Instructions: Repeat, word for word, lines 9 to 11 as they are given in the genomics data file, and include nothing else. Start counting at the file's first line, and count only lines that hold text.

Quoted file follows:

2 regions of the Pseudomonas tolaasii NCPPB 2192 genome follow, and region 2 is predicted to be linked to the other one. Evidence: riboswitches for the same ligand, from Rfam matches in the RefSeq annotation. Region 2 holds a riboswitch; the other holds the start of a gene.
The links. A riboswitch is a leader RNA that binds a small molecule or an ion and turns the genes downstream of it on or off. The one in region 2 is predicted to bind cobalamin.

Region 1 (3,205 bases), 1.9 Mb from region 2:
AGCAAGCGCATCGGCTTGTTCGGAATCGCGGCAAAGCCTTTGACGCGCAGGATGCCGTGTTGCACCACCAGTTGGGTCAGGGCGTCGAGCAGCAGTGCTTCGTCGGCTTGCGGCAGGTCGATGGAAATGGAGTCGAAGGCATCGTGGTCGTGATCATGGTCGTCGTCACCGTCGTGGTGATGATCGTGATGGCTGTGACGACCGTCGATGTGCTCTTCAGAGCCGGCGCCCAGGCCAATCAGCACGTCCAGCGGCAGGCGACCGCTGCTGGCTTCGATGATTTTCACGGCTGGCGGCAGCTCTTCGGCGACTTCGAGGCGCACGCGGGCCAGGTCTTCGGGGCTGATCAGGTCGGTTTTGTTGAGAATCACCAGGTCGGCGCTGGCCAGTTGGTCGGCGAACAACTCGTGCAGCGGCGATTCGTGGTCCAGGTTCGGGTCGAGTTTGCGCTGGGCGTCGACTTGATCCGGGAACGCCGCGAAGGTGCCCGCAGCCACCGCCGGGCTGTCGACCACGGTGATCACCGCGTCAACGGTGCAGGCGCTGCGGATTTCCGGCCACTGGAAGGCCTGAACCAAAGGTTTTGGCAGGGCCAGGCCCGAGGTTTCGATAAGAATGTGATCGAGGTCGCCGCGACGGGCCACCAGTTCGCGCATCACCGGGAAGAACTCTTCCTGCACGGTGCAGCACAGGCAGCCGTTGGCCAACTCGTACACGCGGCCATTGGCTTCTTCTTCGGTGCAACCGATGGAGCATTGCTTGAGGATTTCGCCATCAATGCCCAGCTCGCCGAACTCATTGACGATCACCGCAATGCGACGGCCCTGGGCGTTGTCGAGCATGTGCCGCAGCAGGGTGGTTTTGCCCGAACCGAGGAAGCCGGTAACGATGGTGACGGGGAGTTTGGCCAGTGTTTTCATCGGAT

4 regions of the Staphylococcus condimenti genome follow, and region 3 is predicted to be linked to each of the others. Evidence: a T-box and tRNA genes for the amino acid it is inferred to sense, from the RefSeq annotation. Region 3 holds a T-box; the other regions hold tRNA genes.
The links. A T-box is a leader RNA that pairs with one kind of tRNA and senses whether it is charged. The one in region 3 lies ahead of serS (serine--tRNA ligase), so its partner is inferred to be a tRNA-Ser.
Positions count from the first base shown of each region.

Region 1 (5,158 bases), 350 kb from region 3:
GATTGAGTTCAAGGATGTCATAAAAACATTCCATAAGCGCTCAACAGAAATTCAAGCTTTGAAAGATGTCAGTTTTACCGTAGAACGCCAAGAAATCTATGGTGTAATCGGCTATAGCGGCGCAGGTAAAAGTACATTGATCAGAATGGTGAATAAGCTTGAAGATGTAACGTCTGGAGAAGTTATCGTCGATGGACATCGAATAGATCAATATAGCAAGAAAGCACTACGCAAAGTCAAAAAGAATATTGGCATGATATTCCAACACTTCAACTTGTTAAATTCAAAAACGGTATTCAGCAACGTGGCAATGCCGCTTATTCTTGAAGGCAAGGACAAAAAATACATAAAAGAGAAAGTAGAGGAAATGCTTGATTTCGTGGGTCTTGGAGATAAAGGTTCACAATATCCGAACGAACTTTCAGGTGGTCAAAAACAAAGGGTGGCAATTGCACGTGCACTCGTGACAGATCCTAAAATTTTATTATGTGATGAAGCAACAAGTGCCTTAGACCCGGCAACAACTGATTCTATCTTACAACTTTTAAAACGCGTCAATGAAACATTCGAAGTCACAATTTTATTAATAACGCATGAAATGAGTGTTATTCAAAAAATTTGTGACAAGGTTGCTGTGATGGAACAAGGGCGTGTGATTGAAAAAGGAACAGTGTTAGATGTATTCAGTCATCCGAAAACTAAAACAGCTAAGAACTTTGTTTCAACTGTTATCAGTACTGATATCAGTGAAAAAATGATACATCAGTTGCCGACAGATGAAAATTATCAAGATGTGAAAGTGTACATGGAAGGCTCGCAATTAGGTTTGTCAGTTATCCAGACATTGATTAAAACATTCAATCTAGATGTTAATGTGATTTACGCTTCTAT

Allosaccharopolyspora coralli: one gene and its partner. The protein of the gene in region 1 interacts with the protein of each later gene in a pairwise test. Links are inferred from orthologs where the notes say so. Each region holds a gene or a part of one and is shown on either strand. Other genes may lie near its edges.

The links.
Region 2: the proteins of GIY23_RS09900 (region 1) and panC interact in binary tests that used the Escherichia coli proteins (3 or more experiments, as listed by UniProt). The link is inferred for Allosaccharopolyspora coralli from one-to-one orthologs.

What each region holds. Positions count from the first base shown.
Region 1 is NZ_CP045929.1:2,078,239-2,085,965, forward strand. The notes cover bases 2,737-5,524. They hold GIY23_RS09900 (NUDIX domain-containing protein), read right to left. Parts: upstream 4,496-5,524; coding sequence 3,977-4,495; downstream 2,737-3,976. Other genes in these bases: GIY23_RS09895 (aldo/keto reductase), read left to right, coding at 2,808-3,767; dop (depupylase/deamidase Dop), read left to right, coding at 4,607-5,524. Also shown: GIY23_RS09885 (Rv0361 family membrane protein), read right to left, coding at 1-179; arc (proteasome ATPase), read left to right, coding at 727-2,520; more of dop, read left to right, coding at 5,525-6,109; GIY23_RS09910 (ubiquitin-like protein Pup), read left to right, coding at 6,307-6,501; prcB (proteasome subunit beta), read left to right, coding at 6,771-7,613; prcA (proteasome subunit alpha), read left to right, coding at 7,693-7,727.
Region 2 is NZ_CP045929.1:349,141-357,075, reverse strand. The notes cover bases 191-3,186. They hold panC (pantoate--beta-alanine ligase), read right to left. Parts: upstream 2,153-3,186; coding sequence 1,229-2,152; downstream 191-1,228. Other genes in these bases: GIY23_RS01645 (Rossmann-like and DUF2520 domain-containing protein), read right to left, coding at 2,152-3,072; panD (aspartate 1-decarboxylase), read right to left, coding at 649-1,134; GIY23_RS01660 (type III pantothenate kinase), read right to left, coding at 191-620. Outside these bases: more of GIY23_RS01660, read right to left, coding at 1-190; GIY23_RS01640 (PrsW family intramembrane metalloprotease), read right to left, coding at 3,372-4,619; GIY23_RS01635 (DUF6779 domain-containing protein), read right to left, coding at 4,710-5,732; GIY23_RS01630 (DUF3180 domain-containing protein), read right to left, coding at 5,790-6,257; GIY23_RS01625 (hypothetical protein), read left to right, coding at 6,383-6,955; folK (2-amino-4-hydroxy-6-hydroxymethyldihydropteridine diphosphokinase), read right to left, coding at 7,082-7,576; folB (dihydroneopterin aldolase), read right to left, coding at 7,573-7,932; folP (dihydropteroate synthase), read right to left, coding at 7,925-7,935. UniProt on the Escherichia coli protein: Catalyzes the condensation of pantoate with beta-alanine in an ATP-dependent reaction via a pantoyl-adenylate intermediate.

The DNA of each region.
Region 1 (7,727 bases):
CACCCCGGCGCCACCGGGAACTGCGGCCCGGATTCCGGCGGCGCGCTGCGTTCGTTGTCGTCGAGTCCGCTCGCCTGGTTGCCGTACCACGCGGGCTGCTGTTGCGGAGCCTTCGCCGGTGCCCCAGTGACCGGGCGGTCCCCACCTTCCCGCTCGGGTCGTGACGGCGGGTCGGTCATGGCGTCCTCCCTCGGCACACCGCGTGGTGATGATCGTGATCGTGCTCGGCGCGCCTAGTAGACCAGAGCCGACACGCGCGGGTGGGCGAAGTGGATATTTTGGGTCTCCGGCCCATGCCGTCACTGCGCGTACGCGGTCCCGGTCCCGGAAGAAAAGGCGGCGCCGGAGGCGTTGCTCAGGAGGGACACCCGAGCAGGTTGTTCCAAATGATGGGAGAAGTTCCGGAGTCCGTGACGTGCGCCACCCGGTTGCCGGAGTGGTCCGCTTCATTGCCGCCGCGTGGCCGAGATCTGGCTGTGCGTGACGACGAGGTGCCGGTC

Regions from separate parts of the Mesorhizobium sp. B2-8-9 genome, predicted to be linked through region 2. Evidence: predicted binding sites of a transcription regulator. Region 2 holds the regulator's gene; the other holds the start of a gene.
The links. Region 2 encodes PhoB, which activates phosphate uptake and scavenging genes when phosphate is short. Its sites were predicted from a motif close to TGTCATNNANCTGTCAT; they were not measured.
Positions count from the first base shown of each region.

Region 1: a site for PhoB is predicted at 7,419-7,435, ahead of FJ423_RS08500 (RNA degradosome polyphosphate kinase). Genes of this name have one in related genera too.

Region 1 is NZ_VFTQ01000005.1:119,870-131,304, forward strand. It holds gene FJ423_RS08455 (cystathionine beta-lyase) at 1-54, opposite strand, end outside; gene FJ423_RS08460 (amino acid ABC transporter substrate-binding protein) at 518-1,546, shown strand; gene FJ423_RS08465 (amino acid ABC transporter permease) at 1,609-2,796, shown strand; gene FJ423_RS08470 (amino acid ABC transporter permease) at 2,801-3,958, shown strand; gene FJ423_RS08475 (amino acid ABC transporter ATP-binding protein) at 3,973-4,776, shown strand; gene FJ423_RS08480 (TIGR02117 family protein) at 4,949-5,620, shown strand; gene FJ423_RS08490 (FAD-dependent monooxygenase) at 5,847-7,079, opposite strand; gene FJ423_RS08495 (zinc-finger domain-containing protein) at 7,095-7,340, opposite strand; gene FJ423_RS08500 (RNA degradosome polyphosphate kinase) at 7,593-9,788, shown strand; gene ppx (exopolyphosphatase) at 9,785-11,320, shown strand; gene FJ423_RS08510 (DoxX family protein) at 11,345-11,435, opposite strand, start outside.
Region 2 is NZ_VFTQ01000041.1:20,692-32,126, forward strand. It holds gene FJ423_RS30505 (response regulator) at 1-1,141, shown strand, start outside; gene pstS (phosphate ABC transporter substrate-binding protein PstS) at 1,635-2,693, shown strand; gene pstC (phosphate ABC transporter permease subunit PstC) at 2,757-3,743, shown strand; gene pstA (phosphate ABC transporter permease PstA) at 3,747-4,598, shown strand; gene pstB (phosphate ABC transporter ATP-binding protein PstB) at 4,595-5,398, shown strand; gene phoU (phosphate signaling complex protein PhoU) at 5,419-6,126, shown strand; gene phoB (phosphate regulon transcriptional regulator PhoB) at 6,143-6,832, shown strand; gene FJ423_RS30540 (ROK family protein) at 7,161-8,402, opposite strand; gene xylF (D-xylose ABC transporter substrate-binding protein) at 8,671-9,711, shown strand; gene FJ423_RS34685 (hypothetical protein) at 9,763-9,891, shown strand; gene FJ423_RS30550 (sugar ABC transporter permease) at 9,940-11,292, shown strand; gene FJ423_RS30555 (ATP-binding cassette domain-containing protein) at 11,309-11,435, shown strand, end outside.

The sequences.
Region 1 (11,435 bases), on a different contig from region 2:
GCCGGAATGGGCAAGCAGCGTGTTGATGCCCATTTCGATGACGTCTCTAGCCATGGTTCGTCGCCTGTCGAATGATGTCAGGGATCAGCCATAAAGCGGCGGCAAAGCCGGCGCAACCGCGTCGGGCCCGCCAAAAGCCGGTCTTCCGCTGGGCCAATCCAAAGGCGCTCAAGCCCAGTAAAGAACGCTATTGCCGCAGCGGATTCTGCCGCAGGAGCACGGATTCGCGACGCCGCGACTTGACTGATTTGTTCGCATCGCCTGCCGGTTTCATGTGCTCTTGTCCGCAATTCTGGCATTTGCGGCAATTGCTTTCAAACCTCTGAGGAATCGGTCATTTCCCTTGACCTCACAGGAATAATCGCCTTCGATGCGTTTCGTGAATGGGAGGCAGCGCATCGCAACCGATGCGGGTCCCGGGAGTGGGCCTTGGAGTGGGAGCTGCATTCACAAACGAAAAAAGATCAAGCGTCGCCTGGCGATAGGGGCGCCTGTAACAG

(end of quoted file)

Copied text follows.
GATTGAGTTCAAGGATGTCATAAAAACATTCCATAAGCGCTCAACAGAAATTCAAGCTTTGAAAGATGTCAGTTTTACCGTAGAACGCCAAGAAATCTATGGTGTAATCGGCTATAGCGGCGCAGGTAAAAGTACATTGATCAGAATGGTGAATAAGCTTGAAGATGTAACGTCTGGAGAAGTTATCGTCGATGGACATCGAATAGATCAATATAGCAAGAAAGCACTACGCAAAGTCAAAAAGAATATTGGCATGATATTCCAACACTTCAACTTGTTAAATTCAAAAACGGTATTCAGCAACGTGGCAATGCCGCTTATTCTTGAAGGCAAGGACAAAAAATACATAAAAGAGAAAGTAGAGGAAATGCTTGATTTCGTGGGTCTTGGAGATAAAGGTTCACAATATCCGAACGAACTTTCAGGTGGTCAAAAACAAAGGGTGGCAATTGCACGTGCACTCGTGACAGATCCTAAAATTTTATTATGTGATGAAGCAACAAGTGCCTTAGACCCGGCAACAACTGATTCTATCTTACAACTTTTAAAACGCGTCAATGAAACATTCGAAGTCACAATTTTATTAATAACGCATGAAATGAGTGTTATTCAAAAAATTTGTGACAAGGTTGCTGTGATGGAACAAGGGCGTGTGATTGAAAAAGGAACAGTGTTAGATGTATTCAGTCATCCGAAAACTAAAACAGCTAAGAACTTTGTTTCAACTGTTATCAGTACTGATATCAGTGAAAAAATGATACATCAGTTGCCGACAGATGAAAATTATCAAGATGTGAAAGTGTACATGGAAGGCTCGCAATTAGGTTTGTCAGTTATCCAGACATTGATTAAAACATTCAATCTAGATGTTAATGTGATTTACGCTTCTAT

Allosaccharopolyspora coralli: one gene and its partner. The protein of the gene in region 1 interacts with the protein of each later gene in a pairwise test. Links are inferred from orthologs where the notes say so. Each region holds a gene or a part of one and is shown on either strand. Other genes may lie near its edges.

The links.